7. Kuršvietienė et. al. “Multiplicity of effects and health benefits of resveratrol.” Medicina (Kaunas). 2016;52(3):148-55. doi: 10.1016/j.medici.2016.03.003. Epub 2016 Apr 7.

8. Mostafa Rezaei-Tavirani. “Resveratrol: A miraculous natural compound for diseases treatment,” Food Science and Nutrition, 26 October 2018.

9. Yoon. “The Emerging Role of Branched-Chain Amino Acids in Insulin Resistance and Metabolism.” Nutrients. 2016 Jul 1;8(7). pii: E405. doi: 10.3390/nu8070405.

On the 12th Pound of Christmas… NSFW

Over the month of December, I gained 12 lbs of fat.

o-SANTA-FAT-570

Fat… Not bloat.

No… I’m not going to make excuses for it. No… I’m not going to blame hormones or the holidays, depression, or stress (- each of which contributed to it). No. I’m just going to talk about what I fucked up where I am… … and what happens next.

Stardate: 3rd January, 2018.

Where I am:

Hi.

I started 2018 in pain. Neck pain, which the chiropractor had rectified since October. Back pain. S.I. Joint pain. Hip/Groin pain (-which, I soon realised, emanated from the same general area as my arthritic hip.. which hadn’t given me any issue for at least one year). Forearm pain. Knee pain. Tricep/Lat-insertion pain. Pain. Period.

You name it, it hurt. All at once. Spontaneously. I couldn’t fathom why. I hadn’t done anything stupid for months. My training was pretty solid… not overkill. I was working less (- i thought). Though a chronic insomniac, my naturally subpar sleeping habits were no worse than usual.

Only one thing had changed in the recent past.

It was my diet.

I’d transcended from low-inflammatory keto-dieting… to full-on Christmas fuckery binge.

Fucking Sugar.

It’s not our friend.

But don’t take my word for it. Speak to my clients.

Half of them are in a similar place right now: The males with joint pain… and the females with unusually painful menses.

And the only commonality between them has been the Christmas binge!

And research supports the link between sugar, binge eating, stress and inflammation. [1][2][3][4]

Numerous studies point to the increase in inflammatory markers, and deleterious effects on health, gut health, and general well-being.

Yet somehow, we calmly overlook this.

Food is supposed to make you feel good after all.

Right?

 

So… what happens next?

I’m calling today my day 0.

I’m modifying my diet: transitioning through lower-carb, to low-carb, to ketosis over the coming weeks.

I’m also going to exercise less hard… which may seem counter-intuitive to many. But, let me explain.

Intense exercise is inflammatory.

Under normal, healthy circumstances, that’s not an issue.

However, under a state of systemic inflammation – adding to that inflammation doesn’t make sense. It can make each of the negative trickle-down effects of the existing inflammatory situation worse. The means sore skin, sore joints. You name it. NOT COOL.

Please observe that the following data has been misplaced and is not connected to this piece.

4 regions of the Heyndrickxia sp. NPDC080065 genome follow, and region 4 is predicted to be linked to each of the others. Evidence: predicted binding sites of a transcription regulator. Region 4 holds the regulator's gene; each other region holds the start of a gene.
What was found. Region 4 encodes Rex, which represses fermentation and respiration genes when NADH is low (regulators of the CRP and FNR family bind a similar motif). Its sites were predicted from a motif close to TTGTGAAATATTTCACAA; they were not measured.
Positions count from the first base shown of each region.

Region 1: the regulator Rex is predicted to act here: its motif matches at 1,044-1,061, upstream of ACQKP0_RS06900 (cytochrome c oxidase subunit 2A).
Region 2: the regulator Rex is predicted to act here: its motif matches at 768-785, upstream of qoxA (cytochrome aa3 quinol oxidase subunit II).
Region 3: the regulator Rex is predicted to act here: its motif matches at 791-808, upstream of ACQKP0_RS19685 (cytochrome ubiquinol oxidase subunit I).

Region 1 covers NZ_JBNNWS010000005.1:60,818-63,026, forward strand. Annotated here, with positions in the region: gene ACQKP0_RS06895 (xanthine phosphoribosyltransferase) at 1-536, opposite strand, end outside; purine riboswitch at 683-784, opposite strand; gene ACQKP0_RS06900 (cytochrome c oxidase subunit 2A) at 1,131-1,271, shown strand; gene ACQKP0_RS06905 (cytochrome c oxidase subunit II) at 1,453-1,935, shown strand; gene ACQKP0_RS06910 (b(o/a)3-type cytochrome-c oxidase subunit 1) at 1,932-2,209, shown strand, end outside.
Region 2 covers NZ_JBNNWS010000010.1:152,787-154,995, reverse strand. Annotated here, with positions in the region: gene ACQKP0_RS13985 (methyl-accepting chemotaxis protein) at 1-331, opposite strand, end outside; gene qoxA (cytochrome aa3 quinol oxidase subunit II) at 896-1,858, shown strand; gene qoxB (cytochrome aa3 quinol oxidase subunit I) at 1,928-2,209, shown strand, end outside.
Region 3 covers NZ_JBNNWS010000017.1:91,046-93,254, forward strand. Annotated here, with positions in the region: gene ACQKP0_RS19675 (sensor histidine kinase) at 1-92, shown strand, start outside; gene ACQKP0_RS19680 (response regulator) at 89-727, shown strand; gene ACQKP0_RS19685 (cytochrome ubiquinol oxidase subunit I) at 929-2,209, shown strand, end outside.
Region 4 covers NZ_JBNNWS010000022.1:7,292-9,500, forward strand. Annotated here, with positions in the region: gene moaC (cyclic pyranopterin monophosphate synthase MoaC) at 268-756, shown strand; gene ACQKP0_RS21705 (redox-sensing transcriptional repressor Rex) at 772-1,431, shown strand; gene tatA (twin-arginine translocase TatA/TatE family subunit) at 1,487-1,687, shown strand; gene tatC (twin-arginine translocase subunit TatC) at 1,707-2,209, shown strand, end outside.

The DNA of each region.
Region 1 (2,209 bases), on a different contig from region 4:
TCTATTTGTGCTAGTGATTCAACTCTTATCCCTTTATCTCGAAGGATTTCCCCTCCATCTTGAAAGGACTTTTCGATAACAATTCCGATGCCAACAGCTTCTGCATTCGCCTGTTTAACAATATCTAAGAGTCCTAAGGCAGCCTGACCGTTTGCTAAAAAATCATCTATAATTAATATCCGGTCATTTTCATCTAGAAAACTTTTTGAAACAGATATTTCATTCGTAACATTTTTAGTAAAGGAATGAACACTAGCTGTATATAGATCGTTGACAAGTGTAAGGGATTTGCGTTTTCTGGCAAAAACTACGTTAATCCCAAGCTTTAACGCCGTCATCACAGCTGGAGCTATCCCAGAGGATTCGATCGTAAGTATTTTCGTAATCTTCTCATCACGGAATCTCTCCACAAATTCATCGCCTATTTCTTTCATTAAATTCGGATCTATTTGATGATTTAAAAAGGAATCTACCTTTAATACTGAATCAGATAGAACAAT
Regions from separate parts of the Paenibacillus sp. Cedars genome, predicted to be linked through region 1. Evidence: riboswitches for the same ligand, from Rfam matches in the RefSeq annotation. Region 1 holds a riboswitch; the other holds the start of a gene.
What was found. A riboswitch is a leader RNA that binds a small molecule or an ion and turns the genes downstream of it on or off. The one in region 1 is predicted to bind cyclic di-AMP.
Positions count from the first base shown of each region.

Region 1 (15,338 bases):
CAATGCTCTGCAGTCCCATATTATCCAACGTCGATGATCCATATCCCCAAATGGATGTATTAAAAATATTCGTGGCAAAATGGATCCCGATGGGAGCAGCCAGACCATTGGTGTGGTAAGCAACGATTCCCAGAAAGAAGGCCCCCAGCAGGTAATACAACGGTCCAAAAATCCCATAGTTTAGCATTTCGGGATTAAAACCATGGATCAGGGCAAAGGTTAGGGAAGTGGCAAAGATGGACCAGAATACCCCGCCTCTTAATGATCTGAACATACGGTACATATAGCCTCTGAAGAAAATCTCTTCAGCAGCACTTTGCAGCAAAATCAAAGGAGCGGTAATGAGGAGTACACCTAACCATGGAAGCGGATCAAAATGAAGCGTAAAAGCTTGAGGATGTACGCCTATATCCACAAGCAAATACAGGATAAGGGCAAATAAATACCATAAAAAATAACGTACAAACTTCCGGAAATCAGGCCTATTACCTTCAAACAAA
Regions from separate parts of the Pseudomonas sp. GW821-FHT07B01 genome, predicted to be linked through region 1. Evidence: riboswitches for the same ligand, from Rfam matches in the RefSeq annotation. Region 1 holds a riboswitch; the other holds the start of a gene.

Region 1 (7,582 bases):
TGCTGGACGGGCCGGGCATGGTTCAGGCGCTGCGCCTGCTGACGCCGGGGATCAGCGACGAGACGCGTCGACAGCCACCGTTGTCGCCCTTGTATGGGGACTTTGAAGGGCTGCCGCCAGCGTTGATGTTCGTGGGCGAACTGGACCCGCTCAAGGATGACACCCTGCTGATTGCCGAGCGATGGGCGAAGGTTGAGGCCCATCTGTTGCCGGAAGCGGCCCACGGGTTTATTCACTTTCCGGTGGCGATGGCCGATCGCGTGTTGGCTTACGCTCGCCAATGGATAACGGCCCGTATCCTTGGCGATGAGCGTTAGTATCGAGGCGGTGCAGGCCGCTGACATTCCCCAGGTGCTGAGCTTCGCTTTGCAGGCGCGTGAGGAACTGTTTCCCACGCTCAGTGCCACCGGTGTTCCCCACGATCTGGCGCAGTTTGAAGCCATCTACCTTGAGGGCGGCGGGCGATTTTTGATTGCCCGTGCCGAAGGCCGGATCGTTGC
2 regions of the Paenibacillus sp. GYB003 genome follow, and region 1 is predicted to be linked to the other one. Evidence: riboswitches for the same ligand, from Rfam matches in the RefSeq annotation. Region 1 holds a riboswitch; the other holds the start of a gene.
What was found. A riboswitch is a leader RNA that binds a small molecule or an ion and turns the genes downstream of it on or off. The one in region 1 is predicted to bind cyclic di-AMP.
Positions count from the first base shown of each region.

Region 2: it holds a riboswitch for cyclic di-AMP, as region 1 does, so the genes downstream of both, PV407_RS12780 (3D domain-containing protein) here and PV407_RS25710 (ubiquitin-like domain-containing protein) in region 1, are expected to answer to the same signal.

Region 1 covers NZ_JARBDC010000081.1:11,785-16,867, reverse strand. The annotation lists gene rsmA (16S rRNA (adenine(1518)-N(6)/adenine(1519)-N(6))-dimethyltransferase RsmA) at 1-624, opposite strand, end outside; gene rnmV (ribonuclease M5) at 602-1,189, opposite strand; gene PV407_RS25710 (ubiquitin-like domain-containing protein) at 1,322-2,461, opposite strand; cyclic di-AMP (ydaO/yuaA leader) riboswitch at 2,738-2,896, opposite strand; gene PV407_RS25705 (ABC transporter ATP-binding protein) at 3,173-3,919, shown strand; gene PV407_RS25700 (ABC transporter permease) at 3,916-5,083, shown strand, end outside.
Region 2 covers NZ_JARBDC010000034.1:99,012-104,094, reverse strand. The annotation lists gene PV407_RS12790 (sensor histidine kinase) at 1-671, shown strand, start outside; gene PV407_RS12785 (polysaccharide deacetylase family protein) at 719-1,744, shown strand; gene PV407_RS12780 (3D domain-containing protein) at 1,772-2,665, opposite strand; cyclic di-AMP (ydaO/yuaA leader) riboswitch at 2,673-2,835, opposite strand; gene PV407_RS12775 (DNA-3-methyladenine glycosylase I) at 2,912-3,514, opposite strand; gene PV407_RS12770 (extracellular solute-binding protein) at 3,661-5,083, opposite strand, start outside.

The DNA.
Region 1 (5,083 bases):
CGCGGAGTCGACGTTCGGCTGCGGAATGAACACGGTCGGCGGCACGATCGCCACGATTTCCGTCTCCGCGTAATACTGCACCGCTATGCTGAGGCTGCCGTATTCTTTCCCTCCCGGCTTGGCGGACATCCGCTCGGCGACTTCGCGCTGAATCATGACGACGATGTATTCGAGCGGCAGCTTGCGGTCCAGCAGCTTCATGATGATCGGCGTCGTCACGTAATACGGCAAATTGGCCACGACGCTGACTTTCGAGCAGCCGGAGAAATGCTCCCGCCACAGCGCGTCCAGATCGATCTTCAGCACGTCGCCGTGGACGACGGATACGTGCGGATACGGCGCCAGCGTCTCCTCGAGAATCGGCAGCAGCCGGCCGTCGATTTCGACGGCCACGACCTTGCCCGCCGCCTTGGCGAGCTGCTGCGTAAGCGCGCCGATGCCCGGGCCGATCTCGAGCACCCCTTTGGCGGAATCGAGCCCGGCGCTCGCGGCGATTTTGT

So… yea… back to the game plan:

  1. Fix diet incrementally.
  2. Adjust exercise… limiting truly exhaustive work.
  3. Add natural anti-inflammatories (- bromelain, white willow bark, fish oil, et. al.)
  4. Increase fat intake (see: ‘fix diet’)
  5. Increase fibre intake (see: ‘fix diet’)
  6. Rest where possible.

I may throw in a couple fasts here and there… but not for ‘detoxing’ purposes (-as ‘detoxes’ are bullshit quackery not necessary – like really, stop wasting money on that shit. …rather, I like fasts for the increase in mental clarity, decreased cravings, improved glucose tolerance, and numerous other benefits.

So….

If YOU’ve noticed painful changes in your body after the holidays, maybe your issue is the same as mine.

And, here’s your homework:

  1. Google anti-inflammatory supplements.
  2. Read up on ketogenic dieting, fasting, and intermittent fasting.
  3. DON’T start the gym in January all-out like a crazy person. You can’t undo all the damage you did in a week. Ease into it.

Yours in fitness,
– Corey Springer
Apollo Fitness Barbados

http://www.GetNarked.net/forum

 

References:

  1. Gao, Y. et. al. “Dietary sugars, not lipids, drive hypothalamic inflammation”. Mol Metab. 2017 Aug; 6(8): 897–908.
  2. Giugliano D, Ceriello A, Esposito K. “The effects of diet on inflammation: emphasis on the metabolic syndrome”. J Am Coll Cardiol. 2006 Aug 15;48(4):677-85. Epub 2006 Jul 24.
  3. Kiecolt-Glaser, J. “Stress, Food, and Inflammation: Psychoneuroimmunology and Nutrition at the Cutting Edge”. Psychosom Med. 2010 May; 72(4): 365–369.
  4. Succurro E, Segura-Garcia C, et. al. “Obese Patients With a Binge Eating Disorder Have an Unfavorable Metabolic and Inflammatory Profile”. Medicine (Baltimore). 2015 Dec;94(52):e2098. doi: 10.1097/MD.0000000000002098.

5 Supplements You SHOULD be using, that you’re probably not.

Stardate: 18th April, 2016

Greetings!!

supplements

As many of you would know, I’m not big on supplements. When asked “hey bro. Should I take [*inserts name of popular go-to fad*]”, my reply is always a blunt two-pronged one:

1: “I don’t take that stuff… I eat food. Lots of it.”
2: “Supplements… should supplement your diet. Novel idea. I know.”

The stuff I actually DO use isn’t fancy. It’s functional.

i.e. It’s the stuff nobody really cares about: the stuff that helps your gut et. al. work better. Why should YOU care about ’em though?

Simple: Gut health is everything. The gut impacts the immune system, the brain, our ability to gain muscle and mobilise fat stores, the quality of our sleep and skin. I mean, holy shit, why would you NOT be interested?

Let’s get down to it!

Here are my mainstays, and a couple notable mentions:

  1. ‘Colon Cleanse Powder’